Homebuilders have benefited greatly from housing inflation. Since housing prices have been climbing at very high rates and homebuilders costs are much more fixed, a substantial amount of the higher selling price drops to the bottom line. Additionally, since many builders purchase land prior to development and land costs have not escalated enough to hamper margins yet. It appears the benefit of rising prices is staring to wane. The average price on homes that were closed during the second quarter increased 9.3%, but average price for contract homes increased only 5.1%. This is similar to the monthly new home sales reports have been revealing as well. According to the Bureau of Census, the median new home price fell 1% from a year ago compared to the 6.8% year-over-year increase last year. While all major metrics were at record levels, there are a few cracks surfacing. Growth rates are slowing and the number of new contracts declined by 2.2% in the second quarter from the year ago period. This is similar to what happened with Hovnanian as well. Hovnanian also announced earnings on Wednesday. Its average price for contract homes increased 3%. For homes that were closed during the quarter the average price jumped 8.2% from last year. However, while the average price inflation is moderating, business is far from falling off a cliff. The number of contracts signed leaped 16% from last year. Additionally, Hovnanian has more than 90% of its expected deliveries for 2003 either delivered or in backlog. The company also raised its earnings guidance for the year to a range of $6.50 to $6.75 per share from $5.25 to $5.50 per share.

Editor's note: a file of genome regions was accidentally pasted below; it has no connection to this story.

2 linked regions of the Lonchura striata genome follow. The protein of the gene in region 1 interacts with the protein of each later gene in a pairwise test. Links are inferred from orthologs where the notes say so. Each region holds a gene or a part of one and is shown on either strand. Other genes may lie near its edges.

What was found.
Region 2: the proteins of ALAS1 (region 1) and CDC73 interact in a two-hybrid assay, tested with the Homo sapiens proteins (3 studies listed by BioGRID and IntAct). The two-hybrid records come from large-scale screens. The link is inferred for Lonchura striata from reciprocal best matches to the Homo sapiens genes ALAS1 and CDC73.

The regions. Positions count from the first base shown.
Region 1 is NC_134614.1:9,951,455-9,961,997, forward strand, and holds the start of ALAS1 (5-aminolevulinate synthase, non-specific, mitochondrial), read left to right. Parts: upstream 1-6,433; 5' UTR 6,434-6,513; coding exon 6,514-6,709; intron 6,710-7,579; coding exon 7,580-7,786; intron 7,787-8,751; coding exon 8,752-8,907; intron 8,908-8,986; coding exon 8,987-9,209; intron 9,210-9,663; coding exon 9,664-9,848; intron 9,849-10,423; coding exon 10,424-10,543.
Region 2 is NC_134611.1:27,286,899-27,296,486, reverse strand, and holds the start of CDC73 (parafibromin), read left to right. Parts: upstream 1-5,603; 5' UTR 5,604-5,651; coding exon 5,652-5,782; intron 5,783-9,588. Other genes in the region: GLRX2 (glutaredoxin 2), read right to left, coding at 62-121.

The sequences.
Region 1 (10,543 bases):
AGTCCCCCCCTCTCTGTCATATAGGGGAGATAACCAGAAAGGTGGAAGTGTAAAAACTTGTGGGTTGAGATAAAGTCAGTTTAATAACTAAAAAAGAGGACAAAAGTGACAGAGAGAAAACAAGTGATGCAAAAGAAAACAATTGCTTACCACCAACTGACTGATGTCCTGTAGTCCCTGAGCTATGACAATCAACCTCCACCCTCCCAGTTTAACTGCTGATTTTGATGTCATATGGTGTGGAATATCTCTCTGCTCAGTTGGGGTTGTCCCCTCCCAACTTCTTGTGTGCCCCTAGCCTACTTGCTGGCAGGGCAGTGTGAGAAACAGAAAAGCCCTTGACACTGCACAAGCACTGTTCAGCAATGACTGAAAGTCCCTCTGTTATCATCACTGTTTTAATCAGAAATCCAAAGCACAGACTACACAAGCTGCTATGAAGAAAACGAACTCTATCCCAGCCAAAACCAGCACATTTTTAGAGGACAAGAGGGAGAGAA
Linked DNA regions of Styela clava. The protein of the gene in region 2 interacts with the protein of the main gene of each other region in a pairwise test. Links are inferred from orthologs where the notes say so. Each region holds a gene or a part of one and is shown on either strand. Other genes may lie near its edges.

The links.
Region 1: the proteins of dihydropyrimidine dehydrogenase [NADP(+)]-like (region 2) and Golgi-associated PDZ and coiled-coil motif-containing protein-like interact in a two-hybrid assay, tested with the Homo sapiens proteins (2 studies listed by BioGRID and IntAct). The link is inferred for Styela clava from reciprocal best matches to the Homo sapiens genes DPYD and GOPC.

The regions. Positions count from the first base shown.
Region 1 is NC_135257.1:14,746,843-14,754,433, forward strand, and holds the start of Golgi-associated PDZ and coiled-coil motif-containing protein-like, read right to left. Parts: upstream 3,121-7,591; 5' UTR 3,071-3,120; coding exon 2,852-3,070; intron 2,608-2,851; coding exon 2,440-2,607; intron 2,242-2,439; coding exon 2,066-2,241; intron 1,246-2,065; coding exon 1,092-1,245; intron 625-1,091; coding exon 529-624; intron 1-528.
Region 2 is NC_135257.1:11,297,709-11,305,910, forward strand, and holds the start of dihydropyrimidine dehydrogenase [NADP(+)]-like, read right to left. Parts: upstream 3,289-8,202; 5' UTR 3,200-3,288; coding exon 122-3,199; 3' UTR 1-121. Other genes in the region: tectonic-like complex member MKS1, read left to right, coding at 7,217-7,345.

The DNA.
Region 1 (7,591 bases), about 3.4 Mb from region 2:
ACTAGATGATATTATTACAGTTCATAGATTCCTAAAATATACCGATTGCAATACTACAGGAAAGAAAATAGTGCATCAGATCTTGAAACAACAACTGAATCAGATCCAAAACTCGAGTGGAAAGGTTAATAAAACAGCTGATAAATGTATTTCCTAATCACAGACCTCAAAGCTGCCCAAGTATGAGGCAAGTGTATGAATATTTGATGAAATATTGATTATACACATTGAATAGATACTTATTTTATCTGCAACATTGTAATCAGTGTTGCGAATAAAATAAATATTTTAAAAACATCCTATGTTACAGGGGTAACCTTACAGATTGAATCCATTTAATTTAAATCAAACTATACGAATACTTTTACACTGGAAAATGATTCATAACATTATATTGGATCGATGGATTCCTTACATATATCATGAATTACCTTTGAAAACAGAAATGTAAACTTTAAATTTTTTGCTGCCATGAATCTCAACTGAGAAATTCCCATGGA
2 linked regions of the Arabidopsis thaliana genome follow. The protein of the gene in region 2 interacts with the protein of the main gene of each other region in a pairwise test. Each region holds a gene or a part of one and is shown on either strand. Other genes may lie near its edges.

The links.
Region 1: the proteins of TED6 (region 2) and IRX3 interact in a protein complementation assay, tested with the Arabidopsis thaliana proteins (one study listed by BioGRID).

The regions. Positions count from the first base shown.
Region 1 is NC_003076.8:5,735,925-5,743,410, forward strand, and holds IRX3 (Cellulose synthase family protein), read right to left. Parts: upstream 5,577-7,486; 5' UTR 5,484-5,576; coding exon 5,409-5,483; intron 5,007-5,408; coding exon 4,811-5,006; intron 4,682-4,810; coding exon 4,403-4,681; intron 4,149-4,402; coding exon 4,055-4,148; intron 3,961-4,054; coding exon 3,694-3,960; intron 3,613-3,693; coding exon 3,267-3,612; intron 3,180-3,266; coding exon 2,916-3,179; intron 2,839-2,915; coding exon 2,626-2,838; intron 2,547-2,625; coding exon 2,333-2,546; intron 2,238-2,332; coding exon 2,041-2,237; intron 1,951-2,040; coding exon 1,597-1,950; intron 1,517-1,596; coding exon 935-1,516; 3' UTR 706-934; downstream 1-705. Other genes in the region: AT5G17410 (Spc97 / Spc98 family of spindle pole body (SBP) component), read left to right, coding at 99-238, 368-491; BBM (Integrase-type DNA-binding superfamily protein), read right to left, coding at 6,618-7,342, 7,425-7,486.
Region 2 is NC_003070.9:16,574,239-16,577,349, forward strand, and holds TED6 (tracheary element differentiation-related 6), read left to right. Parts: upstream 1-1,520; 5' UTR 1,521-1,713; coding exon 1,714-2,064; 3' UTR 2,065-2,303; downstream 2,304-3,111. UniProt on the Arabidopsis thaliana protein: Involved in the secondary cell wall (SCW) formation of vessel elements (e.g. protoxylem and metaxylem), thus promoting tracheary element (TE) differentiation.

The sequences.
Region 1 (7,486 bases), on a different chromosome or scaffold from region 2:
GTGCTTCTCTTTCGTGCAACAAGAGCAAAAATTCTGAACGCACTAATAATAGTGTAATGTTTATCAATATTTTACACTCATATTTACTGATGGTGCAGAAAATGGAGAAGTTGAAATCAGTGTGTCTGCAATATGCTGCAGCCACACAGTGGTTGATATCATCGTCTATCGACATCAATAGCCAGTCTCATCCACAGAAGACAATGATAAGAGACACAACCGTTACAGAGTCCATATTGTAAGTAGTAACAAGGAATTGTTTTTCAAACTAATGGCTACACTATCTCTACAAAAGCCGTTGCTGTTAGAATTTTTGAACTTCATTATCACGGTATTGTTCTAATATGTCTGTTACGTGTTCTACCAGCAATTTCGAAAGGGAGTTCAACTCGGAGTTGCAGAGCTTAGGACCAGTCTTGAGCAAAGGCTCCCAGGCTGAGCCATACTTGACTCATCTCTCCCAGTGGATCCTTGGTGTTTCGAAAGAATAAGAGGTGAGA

I hate including long quotes, but I'll leave you with the response from Robert Toll, Chairman and CEO of Toll Brothers, to a question about government deficits leading to higher interest rates and the sensitivity the homebuilding industry is to higher interest rates:

Yes, I am concerned about the macro economic picture, the budget deficits that are being run by all governments. We, in the short run, will find this to be stimulating to the economy. Money will be pumped in. In the long run, these deficits have to be paid off. And I think we are going to be forcing -- we will be forced to view some very major decisions and will be forced to, at some crossroads in the future -- now, I don't think it will be within a year but within two or three years, this is going to come home to us. And surely if we keep on as a government, local and federal, borrowing, more and more, that there is going to be a higher interest rate. That's what demand will do.

Right now, supply is keeping up with that demand for borrowing, but at a certain point if it just keeps up without any road map, to borrow a foreign policy phrase, as to how we get out of it, then the dollar would be, you know, less in demand and the interest rates would go up. And how do I believe the current markets would be impacted by interest rate increases? We did tremendous business at 8% and we did tremendous business at 10%. But coming from, I think a seven-one arm today on a jumbo is four and seven-eighths, on a conforming is four and five-eighths. If you bump that up, which I can see happening easily to seven or eight, I think it's going to take a bunch of people out of the market that would otherwise have been in the market.